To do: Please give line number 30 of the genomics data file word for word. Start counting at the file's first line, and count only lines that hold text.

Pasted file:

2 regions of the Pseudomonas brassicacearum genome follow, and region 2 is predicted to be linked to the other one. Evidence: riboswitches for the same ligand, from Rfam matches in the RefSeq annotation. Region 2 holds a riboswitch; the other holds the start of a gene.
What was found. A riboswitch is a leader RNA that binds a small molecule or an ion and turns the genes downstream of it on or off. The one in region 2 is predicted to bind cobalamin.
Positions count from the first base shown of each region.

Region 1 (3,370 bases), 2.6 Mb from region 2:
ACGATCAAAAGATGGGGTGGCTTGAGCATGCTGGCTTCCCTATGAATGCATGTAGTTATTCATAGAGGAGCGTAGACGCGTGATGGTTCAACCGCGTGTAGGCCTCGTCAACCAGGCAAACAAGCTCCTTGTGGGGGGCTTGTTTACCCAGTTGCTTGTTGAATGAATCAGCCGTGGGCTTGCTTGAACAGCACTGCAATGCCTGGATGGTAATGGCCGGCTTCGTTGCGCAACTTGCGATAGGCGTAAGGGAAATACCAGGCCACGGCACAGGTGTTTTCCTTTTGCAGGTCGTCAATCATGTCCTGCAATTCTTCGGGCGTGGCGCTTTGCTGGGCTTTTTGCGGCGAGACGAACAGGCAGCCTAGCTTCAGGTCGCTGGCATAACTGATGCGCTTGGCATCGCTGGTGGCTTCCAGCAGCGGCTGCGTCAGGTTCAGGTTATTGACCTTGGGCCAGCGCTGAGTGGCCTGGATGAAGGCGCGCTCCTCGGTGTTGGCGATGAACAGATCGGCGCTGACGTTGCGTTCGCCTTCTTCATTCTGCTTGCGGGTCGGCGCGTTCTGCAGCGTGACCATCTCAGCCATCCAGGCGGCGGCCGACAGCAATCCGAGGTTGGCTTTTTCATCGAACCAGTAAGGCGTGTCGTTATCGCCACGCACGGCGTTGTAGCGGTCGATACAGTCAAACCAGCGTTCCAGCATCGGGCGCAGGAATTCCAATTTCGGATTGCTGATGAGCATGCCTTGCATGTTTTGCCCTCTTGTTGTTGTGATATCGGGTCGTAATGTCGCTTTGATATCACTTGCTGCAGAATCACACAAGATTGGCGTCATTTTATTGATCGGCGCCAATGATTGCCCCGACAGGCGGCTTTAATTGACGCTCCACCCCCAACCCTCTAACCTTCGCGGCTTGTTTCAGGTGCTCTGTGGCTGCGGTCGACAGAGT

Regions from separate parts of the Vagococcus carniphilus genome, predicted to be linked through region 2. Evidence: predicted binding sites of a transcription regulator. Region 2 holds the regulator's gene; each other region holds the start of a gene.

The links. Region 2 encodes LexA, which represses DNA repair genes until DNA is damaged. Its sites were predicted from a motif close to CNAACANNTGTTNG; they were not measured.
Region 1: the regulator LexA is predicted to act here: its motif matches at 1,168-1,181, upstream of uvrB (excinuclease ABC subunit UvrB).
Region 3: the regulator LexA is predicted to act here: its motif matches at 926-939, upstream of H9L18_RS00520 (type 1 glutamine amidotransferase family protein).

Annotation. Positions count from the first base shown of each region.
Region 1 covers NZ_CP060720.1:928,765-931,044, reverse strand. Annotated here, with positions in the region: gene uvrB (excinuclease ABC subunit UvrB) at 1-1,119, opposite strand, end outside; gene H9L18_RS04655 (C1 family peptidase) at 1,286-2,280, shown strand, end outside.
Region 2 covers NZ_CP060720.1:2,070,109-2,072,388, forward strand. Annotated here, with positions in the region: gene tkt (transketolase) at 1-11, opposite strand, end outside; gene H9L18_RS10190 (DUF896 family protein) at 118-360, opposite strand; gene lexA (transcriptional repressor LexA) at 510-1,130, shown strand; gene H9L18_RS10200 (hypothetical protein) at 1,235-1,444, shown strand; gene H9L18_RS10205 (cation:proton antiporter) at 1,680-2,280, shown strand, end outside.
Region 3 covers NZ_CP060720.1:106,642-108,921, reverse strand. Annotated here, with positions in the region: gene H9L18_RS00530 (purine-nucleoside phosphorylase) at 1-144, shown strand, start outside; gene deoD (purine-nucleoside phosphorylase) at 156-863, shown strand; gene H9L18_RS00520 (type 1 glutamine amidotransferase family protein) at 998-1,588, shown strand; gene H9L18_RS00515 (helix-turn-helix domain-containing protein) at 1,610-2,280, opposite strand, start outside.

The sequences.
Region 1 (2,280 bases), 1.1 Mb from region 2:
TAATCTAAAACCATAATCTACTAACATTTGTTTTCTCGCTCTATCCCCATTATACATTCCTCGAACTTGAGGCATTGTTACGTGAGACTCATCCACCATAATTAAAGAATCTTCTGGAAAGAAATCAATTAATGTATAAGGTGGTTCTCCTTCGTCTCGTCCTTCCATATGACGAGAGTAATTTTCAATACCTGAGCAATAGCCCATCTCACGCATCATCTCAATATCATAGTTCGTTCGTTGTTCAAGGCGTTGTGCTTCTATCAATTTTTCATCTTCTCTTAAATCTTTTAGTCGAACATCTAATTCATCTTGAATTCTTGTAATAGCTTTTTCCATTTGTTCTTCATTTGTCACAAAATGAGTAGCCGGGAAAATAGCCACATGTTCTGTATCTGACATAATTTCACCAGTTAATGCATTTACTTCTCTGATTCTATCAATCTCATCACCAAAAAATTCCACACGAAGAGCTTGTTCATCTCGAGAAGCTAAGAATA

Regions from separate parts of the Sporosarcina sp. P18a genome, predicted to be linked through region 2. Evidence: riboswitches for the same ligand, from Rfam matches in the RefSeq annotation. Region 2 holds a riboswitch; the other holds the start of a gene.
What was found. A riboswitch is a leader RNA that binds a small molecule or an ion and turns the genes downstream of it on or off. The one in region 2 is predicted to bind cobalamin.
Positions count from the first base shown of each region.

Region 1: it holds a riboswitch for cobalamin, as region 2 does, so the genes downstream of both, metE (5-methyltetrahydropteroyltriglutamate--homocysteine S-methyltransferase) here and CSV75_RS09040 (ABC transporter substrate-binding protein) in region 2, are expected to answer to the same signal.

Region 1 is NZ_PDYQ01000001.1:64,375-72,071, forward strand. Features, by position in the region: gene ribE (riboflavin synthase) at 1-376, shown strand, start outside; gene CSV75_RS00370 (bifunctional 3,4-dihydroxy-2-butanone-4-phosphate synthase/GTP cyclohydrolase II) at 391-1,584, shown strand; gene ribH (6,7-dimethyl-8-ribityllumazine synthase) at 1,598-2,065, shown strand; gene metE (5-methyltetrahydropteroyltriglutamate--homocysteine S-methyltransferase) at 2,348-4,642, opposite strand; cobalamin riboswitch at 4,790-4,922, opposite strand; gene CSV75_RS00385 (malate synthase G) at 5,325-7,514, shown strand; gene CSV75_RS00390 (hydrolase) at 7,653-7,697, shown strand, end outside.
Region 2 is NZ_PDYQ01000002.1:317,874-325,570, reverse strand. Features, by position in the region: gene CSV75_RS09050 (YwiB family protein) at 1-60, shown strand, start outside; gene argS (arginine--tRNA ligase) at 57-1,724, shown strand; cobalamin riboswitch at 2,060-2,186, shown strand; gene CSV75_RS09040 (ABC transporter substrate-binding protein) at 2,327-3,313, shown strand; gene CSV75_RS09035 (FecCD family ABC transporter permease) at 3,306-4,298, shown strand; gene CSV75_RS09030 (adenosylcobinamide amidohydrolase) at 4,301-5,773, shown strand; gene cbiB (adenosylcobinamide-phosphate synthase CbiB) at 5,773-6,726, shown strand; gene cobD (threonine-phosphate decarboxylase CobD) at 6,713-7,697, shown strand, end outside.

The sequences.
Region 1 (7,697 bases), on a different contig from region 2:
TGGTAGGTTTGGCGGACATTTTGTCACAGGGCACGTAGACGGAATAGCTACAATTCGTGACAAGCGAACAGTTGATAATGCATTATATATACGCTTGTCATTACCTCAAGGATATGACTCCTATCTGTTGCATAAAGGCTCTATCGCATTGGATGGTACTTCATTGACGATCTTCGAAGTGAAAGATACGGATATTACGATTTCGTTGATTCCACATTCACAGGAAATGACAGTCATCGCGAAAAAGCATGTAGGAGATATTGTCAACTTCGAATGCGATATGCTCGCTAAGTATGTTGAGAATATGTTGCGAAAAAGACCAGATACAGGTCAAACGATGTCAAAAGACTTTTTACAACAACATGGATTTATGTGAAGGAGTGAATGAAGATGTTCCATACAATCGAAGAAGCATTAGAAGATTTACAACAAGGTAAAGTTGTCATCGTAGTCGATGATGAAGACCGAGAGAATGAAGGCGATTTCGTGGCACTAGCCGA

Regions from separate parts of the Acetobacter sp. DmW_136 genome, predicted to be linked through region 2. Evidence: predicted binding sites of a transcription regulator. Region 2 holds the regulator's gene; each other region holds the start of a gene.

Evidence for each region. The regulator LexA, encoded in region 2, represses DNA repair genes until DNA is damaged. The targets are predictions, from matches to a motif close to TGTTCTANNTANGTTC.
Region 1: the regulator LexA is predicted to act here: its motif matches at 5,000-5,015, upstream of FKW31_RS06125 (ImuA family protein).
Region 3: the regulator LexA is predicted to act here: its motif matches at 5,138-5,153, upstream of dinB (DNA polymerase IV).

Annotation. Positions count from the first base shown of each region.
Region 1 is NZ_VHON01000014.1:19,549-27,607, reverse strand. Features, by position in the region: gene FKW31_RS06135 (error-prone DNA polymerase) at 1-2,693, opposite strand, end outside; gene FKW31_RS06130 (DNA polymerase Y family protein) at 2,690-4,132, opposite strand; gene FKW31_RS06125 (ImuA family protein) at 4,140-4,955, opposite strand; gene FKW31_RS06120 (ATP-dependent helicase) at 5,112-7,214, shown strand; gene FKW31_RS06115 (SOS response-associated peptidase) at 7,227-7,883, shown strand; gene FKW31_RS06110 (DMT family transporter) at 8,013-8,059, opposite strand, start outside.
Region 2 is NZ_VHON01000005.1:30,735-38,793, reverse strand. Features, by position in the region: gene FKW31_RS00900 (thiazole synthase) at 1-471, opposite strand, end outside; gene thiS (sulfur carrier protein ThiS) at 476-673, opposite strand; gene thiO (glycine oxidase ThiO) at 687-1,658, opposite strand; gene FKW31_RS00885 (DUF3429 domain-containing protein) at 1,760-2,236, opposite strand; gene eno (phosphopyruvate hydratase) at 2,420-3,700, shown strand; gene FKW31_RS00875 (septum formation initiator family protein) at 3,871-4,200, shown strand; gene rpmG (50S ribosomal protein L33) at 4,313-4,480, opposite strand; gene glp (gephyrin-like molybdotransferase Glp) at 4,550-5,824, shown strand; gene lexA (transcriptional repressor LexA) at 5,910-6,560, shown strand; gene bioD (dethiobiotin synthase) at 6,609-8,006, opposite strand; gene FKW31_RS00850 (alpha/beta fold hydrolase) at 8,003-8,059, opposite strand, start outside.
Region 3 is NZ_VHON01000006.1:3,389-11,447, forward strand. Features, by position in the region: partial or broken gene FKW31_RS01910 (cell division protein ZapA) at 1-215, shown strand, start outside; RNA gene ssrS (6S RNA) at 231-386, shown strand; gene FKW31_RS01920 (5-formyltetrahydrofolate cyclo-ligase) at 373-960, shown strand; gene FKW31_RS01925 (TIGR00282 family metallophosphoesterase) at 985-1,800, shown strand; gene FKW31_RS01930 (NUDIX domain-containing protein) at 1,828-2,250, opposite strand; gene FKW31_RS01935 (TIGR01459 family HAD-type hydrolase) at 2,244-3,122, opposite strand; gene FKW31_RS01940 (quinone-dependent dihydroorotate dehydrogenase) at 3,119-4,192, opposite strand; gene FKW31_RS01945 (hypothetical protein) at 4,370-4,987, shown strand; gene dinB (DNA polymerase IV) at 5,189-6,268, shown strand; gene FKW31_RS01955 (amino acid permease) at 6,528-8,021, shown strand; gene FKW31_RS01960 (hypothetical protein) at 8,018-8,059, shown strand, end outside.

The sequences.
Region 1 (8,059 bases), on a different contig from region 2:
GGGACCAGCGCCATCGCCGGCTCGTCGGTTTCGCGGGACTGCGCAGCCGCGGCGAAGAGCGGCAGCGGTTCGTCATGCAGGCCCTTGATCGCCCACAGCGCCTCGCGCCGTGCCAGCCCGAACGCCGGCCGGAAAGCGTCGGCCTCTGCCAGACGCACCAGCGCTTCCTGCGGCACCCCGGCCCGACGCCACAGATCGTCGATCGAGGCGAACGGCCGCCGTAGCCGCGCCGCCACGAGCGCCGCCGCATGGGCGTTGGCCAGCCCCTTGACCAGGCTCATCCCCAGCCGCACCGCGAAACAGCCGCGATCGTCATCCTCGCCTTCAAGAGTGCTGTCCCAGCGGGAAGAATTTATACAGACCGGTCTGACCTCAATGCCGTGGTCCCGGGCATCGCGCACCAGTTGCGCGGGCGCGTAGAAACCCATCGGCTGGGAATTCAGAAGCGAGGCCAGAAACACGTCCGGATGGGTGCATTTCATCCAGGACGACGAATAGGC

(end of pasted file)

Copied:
Annotation. Positions count from the first base shown of each region.